Restomods – Like Hipsters?

Restomod

I was watching Velocity the other day and saw a 60s era VW Beetle outfitted with an electric powerplant take on a modded dual carb VW that was tuned for the track and the electric car won. The guy that commissioned the build was a hipster looking dude and it reminded me of this infographic comparing hipsters to Restomod Mustangs.

A restomod Mustang melds the classic looks of first-generation models from the 1960s with modern engines, brakes, steering and suspension for reliable everyday driving and all-around performance most old muscle cars can’t even approach. You can buy or build what is essentially a brand-new 1965 to 1970 Mustang with any engine you want–including the 5.0-liter ‘Coyote’ V8 found in the 2014 Mustang GT.

Gavin Knapp is senior manager, market research, Specialty Equipment Market Association, a trade group that represents manufacturers of automotive specialty products such as the parts used for restorations and restomods.

“The street rod and custom segment, which includes restomods has continued to grow at a steady pace, totaling $1.19 billion in 2012, up from $954 million in 2005,” said Knapp.. “For comparison, the traditional restoration market has been relatively flat over the last several years.”

Restomods can be built to fit a wide range of budget and performance needs and it’s a trend that is becoming more popular with options from basic upgrades to brand-new vintage cars. Unlike some of the hipsters serving up your coffee, a Ford Mustang is never aloof or pretentious either.

Tell us about your experience incorporating modern touches on your classic Mustang.

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Rare 1970s Ford Mustang Mach I Cobra Jet to be Auctioned

Vicari 1970 Ford Mustang Cobra Jet

The Vicari Auction Company will offer a rare 1970 Ford Mustang Mach I Super Cobra Jet (Lot S373) during their 16th annual Biloxi Auction, Oct. 12-13, 2012, at the Mississippi Coast Coliseum & Convention Center in Biloxi, Miss.

In 1970, there were 50 Super Cobra Jet Mach I Mustangs produced with the Bright Gold Metallic paint sported by this vehicle. Of those, two were produced with a 4.30 Traction-Lok Rear Axle and only one – this Mach I offered by Vicari – was ordered with Power Front Disc Brakes.

The Mach I Mustang features a 428 CID 4V Super Cobra Jet engine with a four speed close ratio manual transmission and drag pack. Other options include AM radio, competition suspension, color-keyed racing mirrors, console-mounted shift lever, rim blow-deluxe steering wheel, instrument gauges, rocker panel moldings, rear deck lid tape stripe, deep dish sports wheel covers and color-keyed carpeting.

“This muscle car is a Mustang collector’s dream come true as it’s not only very rare, but it has been maintained in museum-like quality,” said Pete Vicari, president of Vicari Auction. “In 1970, there were only 857 Mach I vehicles equipped with the 428 Super Cobra Jet/Drag Pack.”

The Mustang Mach I Super Cobra Jet will join more than 400 classic and muscle cars crossing the block at Vicari’s Biloxi Auction, which takes place during the Cruisin’ The Coast event, Oct. 7-14, 2012.

General admission to the auction is $12.50 per day. Additional consignment and bidder information is available at www.vicariauction.com or by calling 504.875.3563.

About Vicari Auction

The Vicari Auction Company hosts fast-paced, high energy auctions along the Gulf Coast, offering an entertaining destination to car collectors, enthusiasts and travelers. Pete Vicari, a lifelong enthusiast who purchased his first car – a 1940 Ford – at the age of 12, turned his passion into a successful business with the launch of Vicari Auction in November 1995. The company prides itself on personal service, providing cars for everyone from the avid collector to the first-time buyer.

For more information, contact Vicari Auction at 1900 Destrehan Ave., Harvey, LA 70058; call 504.875.3563; or visit www.vicariauction.com.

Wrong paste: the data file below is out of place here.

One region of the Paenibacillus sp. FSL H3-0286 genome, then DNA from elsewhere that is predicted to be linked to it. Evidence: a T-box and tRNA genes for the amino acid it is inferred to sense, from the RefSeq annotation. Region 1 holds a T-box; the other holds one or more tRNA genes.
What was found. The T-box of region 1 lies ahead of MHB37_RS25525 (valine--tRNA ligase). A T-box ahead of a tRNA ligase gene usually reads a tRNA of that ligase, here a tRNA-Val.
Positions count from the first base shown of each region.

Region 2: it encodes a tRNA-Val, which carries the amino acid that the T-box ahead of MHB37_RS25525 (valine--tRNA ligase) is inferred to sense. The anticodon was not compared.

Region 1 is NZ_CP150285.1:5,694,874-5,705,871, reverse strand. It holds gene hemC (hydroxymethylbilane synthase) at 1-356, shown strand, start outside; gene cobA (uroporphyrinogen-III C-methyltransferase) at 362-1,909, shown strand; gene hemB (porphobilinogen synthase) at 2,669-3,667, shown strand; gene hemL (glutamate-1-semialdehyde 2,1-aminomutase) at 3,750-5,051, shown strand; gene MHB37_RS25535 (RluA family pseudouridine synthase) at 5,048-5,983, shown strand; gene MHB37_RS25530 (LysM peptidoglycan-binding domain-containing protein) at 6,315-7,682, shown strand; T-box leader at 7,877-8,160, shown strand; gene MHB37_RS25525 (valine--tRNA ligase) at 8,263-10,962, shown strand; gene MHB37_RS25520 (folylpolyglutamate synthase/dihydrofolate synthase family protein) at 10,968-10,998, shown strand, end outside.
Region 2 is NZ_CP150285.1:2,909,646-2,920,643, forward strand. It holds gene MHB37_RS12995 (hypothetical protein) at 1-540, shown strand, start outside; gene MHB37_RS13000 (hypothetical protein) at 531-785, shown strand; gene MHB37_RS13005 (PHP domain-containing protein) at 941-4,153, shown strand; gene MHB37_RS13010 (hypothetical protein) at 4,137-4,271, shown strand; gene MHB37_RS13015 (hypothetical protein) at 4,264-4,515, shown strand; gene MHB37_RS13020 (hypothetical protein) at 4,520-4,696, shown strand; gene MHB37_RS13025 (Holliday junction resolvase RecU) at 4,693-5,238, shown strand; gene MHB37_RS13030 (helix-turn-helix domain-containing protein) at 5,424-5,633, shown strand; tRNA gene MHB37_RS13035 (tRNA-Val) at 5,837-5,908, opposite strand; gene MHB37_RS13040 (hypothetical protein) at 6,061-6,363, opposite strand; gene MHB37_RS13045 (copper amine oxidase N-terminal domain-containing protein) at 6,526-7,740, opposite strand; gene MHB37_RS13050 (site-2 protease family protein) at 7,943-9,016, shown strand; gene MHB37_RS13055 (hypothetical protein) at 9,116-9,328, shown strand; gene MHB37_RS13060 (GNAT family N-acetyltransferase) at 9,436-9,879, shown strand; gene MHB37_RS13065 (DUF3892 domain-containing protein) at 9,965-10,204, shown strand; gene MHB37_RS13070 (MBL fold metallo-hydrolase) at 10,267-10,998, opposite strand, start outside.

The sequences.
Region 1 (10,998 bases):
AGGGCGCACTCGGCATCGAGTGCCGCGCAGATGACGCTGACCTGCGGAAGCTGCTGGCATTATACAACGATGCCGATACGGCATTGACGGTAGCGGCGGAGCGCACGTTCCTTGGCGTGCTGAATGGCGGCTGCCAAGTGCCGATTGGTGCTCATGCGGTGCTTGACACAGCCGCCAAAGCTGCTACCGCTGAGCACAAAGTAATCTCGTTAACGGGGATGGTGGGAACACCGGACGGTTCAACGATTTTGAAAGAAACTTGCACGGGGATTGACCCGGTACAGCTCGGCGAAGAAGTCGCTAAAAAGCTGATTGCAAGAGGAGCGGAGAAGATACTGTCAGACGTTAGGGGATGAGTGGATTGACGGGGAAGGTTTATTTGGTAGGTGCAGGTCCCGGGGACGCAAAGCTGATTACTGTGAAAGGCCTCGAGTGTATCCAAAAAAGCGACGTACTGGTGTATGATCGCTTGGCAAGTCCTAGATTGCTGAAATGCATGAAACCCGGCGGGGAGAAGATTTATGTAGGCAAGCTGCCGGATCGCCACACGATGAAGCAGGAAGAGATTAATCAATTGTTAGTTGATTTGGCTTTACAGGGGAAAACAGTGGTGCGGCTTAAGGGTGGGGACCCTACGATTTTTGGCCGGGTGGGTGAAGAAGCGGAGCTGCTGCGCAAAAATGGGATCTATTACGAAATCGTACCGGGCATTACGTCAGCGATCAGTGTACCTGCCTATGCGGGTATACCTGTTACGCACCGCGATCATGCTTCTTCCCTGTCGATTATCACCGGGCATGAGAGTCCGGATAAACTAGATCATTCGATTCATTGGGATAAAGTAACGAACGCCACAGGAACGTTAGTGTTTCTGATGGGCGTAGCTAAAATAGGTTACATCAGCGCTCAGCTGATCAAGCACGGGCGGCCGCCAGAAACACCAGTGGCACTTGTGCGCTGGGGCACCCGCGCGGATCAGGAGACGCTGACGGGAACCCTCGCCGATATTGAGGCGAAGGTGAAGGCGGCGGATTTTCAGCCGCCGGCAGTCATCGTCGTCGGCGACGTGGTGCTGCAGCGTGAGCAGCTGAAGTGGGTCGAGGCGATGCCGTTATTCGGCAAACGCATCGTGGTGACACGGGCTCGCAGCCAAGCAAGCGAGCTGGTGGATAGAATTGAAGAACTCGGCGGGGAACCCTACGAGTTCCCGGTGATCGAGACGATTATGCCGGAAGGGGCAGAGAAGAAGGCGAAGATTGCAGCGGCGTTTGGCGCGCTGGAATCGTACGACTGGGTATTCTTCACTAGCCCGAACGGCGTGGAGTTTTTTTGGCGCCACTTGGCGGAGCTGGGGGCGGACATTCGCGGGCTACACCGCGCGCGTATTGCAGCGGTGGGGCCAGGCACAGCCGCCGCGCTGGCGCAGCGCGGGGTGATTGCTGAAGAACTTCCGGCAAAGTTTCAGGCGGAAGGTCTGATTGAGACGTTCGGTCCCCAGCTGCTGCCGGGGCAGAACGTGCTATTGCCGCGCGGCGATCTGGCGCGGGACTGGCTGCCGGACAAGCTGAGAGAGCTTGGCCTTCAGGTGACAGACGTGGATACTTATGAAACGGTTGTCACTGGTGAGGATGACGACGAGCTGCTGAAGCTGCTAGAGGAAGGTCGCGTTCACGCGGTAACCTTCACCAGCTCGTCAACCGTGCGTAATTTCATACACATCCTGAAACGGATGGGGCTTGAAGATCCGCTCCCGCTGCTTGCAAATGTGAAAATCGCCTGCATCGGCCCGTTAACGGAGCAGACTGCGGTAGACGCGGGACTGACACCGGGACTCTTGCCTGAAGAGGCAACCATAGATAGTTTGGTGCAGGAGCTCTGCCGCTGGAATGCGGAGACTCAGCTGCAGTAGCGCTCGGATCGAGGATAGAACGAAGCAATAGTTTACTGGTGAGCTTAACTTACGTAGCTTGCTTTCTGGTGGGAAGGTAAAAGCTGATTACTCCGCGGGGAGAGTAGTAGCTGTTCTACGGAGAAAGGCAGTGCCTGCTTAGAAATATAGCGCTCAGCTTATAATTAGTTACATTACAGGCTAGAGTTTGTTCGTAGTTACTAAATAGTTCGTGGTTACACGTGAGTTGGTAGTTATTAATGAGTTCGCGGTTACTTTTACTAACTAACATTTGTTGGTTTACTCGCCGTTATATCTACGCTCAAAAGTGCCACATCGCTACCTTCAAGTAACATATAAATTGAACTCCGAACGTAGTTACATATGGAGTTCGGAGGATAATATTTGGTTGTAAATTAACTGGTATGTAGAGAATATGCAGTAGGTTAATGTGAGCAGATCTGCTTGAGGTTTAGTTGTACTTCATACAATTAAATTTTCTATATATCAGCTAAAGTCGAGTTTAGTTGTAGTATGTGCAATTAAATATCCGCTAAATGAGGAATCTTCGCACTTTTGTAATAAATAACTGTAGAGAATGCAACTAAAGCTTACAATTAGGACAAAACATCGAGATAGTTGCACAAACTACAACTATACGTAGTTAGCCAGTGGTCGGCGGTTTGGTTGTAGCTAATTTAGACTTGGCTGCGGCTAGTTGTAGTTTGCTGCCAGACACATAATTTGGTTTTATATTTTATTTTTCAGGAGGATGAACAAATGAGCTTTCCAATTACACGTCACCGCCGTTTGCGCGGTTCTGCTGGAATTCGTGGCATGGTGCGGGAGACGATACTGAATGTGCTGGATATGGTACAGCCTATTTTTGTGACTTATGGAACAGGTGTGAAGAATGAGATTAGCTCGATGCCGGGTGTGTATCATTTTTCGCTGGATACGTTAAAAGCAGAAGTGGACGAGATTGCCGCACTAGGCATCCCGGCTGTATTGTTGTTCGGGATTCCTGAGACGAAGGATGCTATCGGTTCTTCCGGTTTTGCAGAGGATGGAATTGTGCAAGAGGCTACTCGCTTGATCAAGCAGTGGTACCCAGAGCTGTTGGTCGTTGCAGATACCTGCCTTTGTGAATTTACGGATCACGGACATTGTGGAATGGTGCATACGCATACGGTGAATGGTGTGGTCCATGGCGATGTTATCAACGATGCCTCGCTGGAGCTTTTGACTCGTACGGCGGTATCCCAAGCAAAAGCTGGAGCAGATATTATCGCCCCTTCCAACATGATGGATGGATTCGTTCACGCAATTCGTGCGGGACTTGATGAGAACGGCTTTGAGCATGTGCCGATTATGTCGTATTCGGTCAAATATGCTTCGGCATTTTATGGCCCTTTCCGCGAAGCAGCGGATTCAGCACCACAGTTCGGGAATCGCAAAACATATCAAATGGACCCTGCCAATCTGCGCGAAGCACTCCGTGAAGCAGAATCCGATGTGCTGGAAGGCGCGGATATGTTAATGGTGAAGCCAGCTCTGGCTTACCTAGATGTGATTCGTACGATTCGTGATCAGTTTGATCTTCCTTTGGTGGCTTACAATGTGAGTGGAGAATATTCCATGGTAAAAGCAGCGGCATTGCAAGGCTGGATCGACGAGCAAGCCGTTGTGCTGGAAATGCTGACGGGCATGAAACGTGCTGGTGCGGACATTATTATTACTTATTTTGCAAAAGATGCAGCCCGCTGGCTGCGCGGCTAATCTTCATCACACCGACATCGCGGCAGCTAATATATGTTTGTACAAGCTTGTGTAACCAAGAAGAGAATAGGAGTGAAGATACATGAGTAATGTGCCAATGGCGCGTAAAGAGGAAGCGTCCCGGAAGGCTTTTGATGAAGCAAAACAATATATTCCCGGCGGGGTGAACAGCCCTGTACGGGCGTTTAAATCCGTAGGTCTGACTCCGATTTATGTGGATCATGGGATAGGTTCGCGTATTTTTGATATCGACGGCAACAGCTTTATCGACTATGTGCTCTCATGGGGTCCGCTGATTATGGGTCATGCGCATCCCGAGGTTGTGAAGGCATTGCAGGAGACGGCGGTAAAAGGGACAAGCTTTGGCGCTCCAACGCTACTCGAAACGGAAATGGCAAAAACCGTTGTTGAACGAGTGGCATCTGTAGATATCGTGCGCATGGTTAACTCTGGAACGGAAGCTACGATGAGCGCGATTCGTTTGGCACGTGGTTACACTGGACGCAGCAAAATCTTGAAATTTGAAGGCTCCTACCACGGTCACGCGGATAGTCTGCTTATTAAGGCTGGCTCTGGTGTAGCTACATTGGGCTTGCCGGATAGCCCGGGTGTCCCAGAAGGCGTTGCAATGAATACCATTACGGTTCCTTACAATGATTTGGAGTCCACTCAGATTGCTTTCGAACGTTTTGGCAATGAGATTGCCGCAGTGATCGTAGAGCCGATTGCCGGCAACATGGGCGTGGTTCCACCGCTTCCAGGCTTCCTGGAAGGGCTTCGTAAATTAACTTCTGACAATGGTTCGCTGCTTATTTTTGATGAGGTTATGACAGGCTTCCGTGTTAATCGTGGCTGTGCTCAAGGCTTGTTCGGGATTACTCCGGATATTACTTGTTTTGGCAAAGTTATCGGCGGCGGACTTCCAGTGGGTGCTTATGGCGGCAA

Schedule: Vicari Biloxi Auction
Mississippi Coast Coliseum & Convention Center
2350 Beach Blvd.
Biloxi, MS 39531
Oct. 12-13, 2012
Preview: Gates open at 8 a.m. Thursday-Saturday
Auction: Vehicles begin at 10 a.m. Friday & Saturday
Admission: $12.50/day

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1965 Shelby GT350R Goes for Almost $1MM at Auction

1965 Shelby GT350R

 

The incredibly rare 1965 Shelby GT350R is quite possibly the most sought after and valuable of all Shelby Mustangs with just 34 built.

They hardly ever come up for sale, and when they do they can get near-seven figure prices. The car you see pictured here is one such example, selling this week at the RM auction in Monterey, CA for an incredible $990,000. The auction estimated the GT350R’s price tag to be between $900,000 and $1,300,000, meaning someone got a fairly good deal on a historic Mustang.

The Shelby GT350R that was sold, chassis number SFM5R106, is one of the most original examples in existence with less than 4,900 miles and the original engine and transmission. Originally owned by Richard Jordan, the car was raced in Midwestern SCCA national events until the early 1970s. After its racing career the car was placed into storage until 1986 when it was purchased and restored. Since that time the car has been perfectly maintained and is very original down to its plexiglass and magnesium wheels. The original Shelby American paperwork including invoices, titles, racing photos and more remains with the car.

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1964 Ford Mustang

1964 1/2 Ford Mustang Convertible

Check out the 1964 Ford Mustang in all it’s glory! Find 64 Ford Mustangs for sale, pictures, convertables, wheels & parts. The “Fastback 2+2” was’nt an available option in the 1964½ model, but started to be manufactured on August 17, 1964.

1964 FORD MUSTANG CONVERTABLE

1964 1/2 Ford Mustang convertible.

 

1964 FORD MUSTANG CONVERTABLE

1964 1/2 Ford Mustang Convertible

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1st Gen Mustangs

FMCA-AR-2001-213705-2 HeartAndSoul frd100

1964 Ford Mustang

Check out the 1964 Ford Mustang in all it’s glory! Find 64 Ford Mustangs for sale, pictures, convertables, wheels & parts. The “Fastback 2+2” was’nt an available option in the 1964½ model, but started to be manufactured on August 17, 1964.

1964 Mustang Convertable

1965 Ford Mustang

Peep the 1965 Ford Mustang in all of it’s glory! View 65 Ford Mustangs for sale, pictures, convertables, wheels & parts. All the major features added to the 1965 model Mustang were made available as options or what they called a developmental modification to the 1964½ models.

1965 Ford Mustang GT

1966 Ford Mustang

Behold the 1966 Ford Mustang in all it’s beauty Locate 66 Ford Mustangs for sale, pictures, convertables, wheels & parts. The revised 1966 model was essentially unchanged, however featured new side scoops, a new grill and gas cap, in addition to the deletion of the 4 bars coming out of the Mustang emblem in the grill.

1966 Ford Mustang Sprint

1967 Ford Mustang